I can’t get those documents no way, no how. Hi, I’m Jim Hacking, immigration lawyer practicing law throughout the United States at our offices in St. Louis, Missouri, San Diego, California, and Washington DC. Dealing with a lawsuit client this week, and she’s been asked to provide some original documents from her home country back in Africa. And there’s a great tool for anybody who’s applying for an immigration benefit. And this tool works. If it is an overseas case, this tool works if it is a case for adjustment of status or citizenship or some kind of other process that takes place here inside the United States at USCIS. And that tool is called the visa reciprocity schedule.
Reciprocity means to acknowledge two ways, and the schedule means the whole plan, the whole list of documents. And so, the US State Department has gone through, country by country, and identified what original documents are available from each home country. For instance, they’ll tell you what kind of birth certificate is available. They’ll tell you what kind of a death certificate is available. They’ll break it down by region. They might break it down by civil versus religious. They might break it down by parts of the country or different agencies. And they’ve gone through each document type and each country. UWCIS or the State Department is trying to decide whether or not to approve an application, they go ahead and they look at the visa reciprocity schedule. If I had to establish a hierarchy of what they pay attention to the visa reciprocity schedule is the highest.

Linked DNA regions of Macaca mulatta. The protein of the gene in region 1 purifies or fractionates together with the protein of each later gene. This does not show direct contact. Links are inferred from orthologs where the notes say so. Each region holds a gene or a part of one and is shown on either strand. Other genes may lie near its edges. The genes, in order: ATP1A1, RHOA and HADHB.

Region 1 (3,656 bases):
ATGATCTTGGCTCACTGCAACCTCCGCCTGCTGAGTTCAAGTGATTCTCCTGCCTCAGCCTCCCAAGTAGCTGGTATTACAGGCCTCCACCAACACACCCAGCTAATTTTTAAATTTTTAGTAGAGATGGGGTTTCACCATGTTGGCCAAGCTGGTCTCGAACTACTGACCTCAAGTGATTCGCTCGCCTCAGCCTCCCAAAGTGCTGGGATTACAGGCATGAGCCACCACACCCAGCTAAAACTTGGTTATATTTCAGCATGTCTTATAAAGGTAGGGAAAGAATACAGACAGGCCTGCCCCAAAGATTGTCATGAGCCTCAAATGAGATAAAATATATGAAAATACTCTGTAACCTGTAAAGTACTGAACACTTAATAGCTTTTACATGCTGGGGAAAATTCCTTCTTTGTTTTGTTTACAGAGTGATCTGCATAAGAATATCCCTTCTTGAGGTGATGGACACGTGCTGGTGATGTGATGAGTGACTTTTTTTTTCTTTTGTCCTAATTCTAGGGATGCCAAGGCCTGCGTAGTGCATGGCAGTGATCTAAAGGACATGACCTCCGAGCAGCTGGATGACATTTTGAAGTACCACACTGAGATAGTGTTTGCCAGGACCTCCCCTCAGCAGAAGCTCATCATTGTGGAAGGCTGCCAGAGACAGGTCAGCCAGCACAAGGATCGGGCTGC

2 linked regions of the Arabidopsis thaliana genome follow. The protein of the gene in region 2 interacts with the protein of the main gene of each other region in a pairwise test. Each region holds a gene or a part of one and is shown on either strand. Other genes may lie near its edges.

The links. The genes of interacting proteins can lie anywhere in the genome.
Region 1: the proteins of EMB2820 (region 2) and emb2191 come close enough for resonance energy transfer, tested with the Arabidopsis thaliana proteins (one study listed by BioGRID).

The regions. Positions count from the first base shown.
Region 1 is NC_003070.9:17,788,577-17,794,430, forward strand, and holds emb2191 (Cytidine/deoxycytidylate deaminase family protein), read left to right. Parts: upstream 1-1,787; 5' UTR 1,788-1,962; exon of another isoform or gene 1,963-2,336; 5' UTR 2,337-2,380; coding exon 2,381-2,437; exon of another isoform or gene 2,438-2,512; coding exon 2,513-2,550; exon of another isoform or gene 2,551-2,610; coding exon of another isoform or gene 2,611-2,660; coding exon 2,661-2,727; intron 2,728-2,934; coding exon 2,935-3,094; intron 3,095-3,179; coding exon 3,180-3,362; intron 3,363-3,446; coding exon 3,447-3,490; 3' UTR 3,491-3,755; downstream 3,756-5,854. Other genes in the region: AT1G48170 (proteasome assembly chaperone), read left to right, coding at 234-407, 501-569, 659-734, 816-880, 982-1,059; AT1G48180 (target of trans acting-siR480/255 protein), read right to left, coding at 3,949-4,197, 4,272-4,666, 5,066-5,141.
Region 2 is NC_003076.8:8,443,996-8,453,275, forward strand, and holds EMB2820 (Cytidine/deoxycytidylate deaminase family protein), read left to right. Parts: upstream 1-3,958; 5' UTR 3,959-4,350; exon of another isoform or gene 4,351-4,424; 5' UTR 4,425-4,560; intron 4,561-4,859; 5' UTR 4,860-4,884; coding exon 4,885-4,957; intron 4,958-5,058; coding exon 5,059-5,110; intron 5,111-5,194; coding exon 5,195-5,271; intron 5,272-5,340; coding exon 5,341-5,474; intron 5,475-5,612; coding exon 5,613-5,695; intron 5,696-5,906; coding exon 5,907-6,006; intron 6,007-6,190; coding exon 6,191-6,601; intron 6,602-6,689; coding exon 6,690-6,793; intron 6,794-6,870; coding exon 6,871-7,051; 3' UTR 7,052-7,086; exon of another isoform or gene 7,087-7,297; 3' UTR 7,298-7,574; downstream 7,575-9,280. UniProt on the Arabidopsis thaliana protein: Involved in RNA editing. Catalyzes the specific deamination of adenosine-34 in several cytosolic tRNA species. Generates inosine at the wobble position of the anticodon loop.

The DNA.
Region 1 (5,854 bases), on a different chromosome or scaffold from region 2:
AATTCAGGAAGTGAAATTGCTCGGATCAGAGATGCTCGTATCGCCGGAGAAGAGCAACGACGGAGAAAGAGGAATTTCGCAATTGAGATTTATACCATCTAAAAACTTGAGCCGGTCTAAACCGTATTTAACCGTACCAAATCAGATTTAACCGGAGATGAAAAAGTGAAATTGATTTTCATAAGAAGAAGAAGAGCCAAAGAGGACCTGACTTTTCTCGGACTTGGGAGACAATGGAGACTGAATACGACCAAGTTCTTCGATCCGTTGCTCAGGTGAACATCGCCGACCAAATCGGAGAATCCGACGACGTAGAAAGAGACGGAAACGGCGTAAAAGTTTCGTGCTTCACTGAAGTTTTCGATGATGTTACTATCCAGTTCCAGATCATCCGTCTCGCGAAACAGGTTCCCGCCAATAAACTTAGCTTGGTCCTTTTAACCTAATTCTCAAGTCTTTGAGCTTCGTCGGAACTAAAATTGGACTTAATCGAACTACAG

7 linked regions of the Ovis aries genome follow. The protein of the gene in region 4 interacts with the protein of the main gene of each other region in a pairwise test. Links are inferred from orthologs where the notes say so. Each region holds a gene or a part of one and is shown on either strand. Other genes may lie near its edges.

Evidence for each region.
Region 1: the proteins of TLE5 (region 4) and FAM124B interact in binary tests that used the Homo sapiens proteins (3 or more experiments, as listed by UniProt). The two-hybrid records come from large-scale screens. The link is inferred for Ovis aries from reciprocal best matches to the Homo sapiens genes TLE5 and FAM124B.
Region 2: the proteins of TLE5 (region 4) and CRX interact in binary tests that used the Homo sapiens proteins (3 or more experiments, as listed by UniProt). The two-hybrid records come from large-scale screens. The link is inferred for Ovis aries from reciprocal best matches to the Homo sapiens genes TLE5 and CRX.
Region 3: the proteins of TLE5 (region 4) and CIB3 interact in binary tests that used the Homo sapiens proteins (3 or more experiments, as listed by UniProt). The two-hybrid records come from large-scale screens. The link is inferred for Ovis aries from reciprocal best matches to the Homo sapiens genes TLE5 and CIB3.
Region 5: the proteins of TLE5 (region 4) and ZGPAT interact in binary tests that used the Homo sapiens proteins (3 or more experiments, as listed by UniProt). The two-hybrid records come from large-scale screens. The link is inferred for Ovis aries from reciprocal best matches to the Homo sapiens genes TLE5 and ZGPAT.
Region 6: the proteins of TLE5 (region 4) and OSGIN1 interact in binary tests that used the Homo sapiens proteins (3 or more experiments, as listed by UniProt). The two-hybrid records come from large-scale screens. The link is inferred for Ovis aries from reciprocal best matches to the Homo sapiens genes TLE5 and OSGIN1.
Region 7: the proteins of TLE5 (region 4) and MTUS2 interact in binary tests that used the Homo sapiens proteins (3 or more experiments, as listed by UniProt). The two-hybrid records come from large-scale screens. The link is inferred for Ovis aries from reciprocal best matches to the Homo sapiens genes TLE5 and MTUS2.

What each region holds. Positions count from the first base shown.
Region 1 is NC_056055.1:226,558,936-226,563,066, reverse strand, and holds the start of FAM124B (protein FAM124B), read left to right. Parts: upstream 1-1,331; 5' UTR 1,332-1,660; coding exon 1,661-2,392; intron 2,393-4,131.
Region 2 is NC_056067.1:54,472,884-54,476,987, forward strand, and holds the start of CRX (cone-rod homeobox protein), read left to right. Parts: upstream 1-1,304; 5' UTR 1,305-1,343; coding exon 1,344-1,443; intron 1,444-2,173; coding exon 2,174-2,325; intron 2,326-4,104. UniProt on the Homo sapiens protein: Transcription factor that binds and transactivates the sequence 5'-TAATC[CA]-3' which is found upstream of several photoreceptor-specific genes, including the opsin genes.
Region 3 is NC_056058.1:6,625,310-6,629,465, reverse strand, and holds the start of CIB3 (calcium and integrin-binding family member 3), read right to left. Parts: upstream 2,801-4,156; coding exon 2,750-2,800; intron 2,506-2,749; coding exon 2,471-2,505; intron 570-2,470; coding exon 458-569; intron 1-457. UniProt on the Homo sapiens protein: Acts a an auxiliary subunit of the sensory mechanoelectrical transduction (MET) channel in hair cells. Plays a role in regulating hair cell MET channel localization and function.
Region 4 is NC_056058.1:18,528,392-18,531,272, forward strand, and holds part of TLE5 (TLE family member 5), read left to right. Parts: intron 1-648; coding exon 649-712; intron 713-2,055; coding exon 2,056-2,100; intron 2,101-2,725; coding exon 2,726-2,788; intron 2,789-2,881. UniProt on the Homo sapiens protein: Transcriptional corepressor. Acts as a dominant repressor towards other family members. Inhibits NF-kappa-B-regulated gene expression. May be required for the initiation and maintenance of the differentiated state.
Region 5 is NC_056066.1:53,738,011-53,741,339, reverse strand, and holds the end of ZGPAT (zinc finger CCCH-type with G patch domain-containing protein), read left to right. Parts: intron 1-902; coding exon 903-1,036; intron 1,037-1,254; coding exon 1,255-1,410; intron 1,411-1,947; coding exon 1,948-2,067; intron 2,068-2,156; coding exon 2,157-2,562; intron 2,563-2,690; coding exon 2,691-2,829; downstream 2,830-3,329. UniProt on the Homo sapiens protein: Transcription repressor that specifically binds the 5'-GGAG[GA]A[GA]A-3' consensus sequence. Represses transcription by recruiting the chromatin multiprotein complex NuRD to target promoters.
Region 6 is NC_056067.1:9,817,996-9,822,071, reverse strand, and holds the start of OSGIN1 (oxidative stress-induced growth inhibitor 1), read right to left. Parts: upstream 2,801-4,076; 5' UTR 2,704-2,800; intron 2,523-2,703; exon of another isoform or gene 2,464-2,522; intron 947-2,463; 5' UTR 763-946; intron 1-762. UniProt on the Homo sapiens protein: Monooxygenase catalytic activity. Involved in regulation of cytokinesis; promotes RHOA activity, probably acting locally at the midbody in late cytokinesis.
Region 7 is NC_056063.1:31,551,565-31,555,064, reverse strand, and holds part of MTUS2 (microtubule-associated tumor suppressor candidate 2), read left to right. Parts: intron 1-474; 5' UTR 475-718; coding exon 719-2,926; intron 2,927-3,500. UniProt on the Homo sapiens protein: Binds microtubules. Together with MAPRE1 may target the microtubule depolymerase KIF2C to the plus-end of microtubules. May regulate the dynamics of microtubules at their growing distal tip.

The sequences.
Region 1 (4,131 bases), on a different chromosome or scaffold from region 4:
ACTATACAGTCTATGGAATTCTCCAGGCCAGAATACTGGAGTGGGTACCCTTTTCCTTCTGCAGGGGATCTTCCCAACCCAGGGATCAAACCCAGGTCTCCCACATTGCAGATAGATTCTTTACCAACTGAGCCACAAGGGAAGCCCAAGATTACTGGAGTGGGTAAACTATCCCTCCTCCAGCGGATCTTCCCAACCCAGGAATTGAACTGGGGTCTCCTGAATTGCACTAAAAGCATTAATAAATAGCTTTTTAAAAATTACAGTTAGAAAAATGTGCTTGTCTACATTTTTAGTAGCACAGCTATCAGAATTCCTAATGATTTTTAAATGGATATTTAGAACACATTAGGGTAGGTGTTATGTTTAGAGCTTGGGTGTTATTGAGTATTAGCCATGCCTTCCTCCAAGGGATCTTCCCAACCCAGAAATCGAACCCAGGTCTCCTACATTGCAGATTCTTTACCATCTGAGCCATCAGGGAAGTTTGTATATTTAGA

Now, in this particular instance, we were talking about a marriage certificate from a country back in Africa. This client had obtained a statement from a lawyer/notary, back in the home country, saying that we can’t get a marriage certificate with a seal, and we don’t get a marriage certificate from the Ministry of Justice. Well, you know what? The State Department says that you can get a marriage certificate with the red seal, a wet seal, and that you can get it from the Ministry of Justice. So on the one hand, we have some attorney back in the home country saying, “No. In Gambia, you cannot get the Ministry of Justice to issue you a marriage certificate, and you can’t get it with a wet seal,” but at the same time, we have the state department who has gone through and said, “Yes, you can.”
This is all in response to a notice of intent to deny. So, the government has already telegraphed that they are placing greater weight on the State Department versus what this attorney says. So this idea that you’re going to be able to convince them and not give them what they want is a head-scratcher, because, the federal government, they get to decide. They are the winners, and we will be the losers. So I pushed back on my client and I said, “You need to find someone else to try and go get you that marriage certificate with the proper wet seal from the Ministry of justice.”
That’s what I do when I hear from a client, “Oh no, no way, no how, can I get that document.” I push back. I encourage them to find another lawyer in the town, or the village, or the country to go get them the records. Because if the State Department says it’s available, it doesn’t matter if in fact it’s not available. If the State Department says that it is, you’ve got to get it. You got to do everything humanly possible to get it. And what we have right now, I don’t think is going to cut it, and I think the case might be indeed headed towards a denial.
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